Roman Flügel Happiness Is Happening
What is Happiness Is Happening? It’s a question listeners will likely find themselves asking after […]
What is Happiness Is Happening? It’s a question listeners will likely find themselves asking after their first spin of Roman Flügel’s second album, which is as idiosyncratic as one might expect of a producer who has spent nearly 20 years perplexing music hacks with a prolific back catalog of fun, often unclassifiable 12″s. Happiness Is Happening could be called a house record, but only in the loosest sense; the album’s kicks and hats are there to carry the album’s spacious 1980s synth-pop and melodic Krautrock motifs, and as such, it’s an LP geared much more for home listening than for DJs.
This much is borne out by the opening track “Connecting the Ghost.” With its simmering radio static and gently distorted swells of shoegazey guitar chords, the song feels like it’s bracing itself for one of Steve Mason’s world-weary, somnambulant vocals. At the other end of Happiness Is Happening, “All That Matters” again shows traces of Mason’s Beta Band, with downbeat marimbas and bubbling synth notes that sound like they’re being played at the bottom of a swimming pool.
Most of what goes on in between those tunes is an advancement of the musical themes from Flügel’s Dial debut full-length, Fatty Folders, but with an even stronger emphasis on song-like structures and the wordless electronic ballads at that album’s tail end. Aside from “Parade” and “Tense Times,” there’s nothing on Happiness Is Happening that presents itself as “the DJ track” (and there were quite a few—albeit pretty weird ones—on Fatty Folders).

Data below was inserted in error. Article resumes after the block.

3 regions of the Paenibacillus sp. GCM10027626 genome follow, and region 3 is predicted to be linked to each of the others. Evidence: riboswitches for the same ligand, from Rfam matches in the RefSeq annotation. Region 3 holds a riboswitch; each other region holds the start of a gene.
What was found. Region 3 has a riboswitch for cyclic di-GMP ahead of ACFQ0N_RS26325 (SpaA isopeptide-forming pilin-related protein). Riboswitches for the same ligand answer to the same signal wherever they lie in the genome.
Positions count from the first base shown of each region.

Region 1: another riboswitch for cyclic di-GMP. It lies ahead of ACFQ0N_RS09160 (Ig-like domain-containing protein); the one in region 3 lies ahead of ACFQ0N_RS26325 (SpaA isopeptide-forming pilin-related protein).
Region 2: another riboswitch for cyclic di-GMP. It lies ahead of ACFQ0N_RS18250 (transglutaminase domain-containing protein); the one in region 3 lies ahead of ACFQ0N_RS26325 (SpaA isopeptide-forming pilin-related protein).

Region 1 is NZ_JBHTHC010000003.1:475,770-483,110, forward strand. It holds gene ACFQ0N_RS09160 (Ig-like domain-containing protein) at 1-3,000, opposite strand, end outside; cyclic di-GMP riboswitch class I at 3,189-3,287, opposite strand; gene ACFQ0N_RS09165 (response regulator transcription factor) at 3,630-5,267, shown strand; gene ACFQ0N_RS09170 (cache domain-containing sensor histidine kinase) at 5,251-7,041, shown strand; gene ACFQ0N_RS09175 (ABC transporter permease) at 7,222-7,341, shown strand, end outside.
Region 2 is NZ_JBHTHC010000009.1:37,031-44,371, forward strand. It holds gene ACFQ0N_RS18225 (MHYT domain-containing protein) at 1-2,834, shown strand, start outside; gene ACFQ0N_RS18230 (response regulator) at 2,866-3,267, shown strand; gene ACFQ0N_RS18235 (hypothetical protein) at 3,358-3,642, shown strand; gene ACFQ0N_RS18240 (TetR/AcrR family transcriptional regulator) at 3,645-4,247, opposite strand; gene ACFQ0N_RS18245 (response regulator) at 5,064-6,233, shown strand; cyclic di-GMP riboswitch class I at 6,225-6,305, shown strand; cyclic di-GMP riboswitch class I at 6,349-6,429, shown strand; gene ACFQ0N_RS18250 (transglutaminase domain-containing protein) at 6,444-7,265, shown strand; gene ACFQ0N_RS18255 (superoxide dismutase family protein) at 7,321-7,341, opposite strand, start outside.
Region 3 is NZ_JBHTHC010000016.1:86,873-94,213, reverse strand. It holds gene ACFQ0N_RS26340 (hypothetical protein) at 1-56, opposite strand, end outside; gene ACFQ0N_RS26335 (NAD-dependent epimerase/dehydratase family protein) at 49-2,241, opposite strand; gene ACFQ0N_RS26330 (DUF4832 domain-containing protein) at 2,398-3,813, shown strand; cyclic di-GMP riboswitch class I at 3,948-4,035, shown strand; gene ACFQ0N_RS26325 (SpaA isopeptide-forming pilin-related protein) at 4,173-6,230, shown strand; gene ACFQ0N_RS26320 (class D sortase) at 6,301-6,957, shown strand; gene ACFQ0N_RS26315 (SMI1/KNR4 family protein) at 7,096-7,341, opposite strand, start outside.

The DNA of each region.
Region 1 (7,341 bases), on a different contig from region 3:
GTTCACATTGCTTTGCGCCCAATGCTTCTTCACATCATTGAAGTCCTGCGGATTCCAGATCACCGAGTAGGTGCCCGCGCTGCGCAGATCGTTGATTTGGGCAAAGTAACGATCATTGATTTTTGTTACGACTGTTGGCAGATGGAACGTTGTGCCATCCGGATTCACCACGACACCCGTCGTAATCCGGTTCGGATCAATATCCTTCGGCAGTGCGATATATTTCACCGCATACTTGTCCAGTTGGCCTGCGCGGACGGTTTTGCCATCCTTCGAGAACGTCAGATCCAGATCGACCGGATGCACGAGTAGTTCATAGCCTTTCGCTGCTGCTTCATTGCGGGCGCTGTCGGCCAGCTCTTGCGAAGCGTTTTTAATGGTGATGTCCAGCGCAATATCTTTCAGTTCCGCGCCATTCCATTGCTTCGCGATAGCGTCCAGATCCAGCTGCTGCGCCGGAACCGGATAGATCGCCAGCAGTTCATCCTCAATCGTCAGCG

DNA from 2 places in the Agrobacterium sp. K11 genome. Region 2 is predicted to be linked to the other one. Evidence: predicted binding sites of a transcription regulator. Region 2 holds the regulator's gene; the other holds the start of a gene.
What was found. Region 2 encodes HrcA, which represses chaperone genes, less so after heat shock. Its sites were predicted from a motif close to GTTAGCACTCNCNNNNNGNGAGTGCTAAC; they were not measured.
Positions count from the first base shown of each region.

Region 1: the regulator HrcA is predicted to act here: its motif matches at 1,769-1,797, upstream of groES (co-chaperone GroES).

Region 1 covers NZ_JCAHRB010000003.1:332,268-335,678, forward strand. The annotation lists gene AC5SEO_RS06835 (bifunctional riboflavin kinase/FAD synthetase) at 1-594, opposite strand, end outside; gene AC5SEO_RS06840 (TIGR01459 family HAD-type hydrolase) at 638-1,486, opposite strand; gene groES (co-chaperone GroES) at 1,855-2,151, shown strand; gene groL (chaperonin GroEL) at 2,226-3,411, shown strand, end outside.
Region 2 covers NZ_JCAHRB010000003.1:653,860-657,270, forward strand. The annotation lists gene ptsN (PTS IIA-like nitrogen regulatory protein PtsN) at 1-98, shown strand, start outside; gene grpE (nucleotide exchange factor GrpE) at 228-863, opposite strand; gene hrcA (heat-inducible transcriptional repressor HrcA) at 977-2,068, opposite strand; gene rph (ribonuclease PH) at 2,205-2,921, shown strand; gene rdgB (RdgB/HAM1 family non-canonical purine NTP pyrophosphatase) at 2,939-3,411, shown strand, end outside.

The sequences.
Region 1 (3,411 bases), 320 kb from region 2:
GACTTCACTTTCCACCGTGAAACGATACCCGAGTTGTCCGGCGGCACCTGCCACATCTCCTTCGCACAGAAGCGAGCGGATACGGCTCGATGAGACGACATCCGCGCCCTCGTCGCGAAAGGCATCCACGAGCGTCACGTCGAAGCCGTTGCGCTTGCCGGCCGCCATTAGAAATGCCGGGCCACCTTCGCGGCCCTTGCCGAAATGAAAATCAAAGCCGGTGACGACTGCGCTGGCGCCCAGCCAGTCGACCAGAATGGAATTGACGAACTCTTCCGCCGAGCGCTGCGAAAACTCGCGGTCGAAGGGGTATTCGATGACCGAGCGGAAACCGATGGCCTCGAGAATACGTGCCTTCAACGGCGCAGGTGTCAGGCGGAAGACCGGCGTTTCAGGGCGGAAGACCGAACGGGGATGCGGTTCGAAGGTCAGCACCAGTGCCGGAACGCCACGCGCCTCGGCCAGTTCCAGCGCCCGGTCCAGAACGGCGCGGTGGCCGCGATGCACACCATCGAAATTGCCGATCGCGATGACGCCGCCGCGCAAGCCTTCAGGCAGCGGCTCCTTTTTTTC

In the album’s press materials, Running Back boss Gerd Janson describes Happiness Is Happening as an album of “songs without a voice,” but repeated listens don’t necessarily prove that this characteristic is an obvious strength. Right at the end of “All That Matters,” there’s a snatch of singing that loops for about 20 seconds or so; Happiness Is Happening would have benefitted from some more of this, especially given the styles of music that Flugel is referencing elsewhere on the LP.
The album isn’t helped by its relatively flat first half, either. “Friendship Song,” “Stuffy,” and “Your War Is Over” are, by themselves, solid b-side records, and good album tracks too. Strung together in the way they are though, the songs feel too similar to each other, as they share many of the same ingredients: lush, bucolic synths, laid over with crystal-clear melodies and a lot of intricate—and interesting—sonic flourishes.
Though Happiness Is Happening occupies the same sort of affecting, pastoral territory as its predecessor, it’s simply not as strong of an effort. The sparse, off-the-cuff grooves of Flügel’s first album are sorely missed here, and it feels telling that “Parades” and “Tense Times,” though not necessarily the album’s best tracks, are its most memorable.